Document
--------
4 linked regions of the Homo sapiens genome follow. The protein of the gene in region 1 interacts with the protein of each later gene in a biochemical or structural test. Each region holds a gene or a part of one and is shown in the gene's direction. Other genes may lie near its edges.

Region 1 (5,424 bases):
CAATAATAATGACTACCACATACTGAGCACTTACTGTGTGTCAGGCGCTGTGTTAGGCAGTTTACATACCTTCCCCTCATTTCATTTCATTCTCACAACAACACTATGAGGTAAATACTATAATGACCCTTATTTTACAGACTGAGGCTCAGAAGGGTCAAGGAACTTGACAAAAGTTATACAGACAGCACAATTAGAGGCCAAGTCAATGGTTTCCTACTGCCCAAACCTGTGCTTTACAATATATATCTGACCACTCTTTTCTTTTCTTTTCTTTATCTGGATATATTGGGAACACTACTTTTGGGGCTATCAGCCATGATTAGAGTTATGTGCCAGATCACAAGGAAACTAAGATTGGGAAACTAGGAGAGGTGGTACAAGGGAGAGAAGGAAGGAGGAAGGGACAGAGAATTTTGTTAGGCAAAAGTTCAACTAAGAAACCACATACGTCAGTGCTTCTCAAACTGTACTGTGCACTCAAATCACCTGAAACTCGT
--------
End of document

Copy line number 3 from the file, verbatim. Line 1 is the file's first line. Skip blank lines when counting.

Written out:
CAATAATAATGACTACCACATACTGAGCACTTACTGTGTGTCAGGCGCTGTGTTAGGCAGTTTACATACCTTCCCCTCATTTCATTTCATTCTCACAACAACACTATGAGGTAAATACTATAATGACCCTTATTTTACAGACTGAGGCTCAGAAGGGTCAAGGAACTTGACAAAAGTTATACAGACAGCACAATTAGAGGCCAAGTCAATGGTTTCCTACTGCCCAAACCTGTGCTTTACAATATATATCTGACCACTCTTTTCTTTTCTTTTCTTTATCTGGATATATTGGGAACACTACTTTTGGGGCTATCAGCCATGATTAGAGTTATGTGCCAGATCACAAGGAAACTAAGATTGGGAAACTAGGAGAGGTGGTACAAGGGAGAGAAGGAAGGAGGAAGGGACAGAGAATTTTGTTAGGCAAAAGTTCAACTAAGAAACCACATACGTCAGTGCTTCTCAAACTGTACTGTGCACTCAAATCACCTGAAACTCGT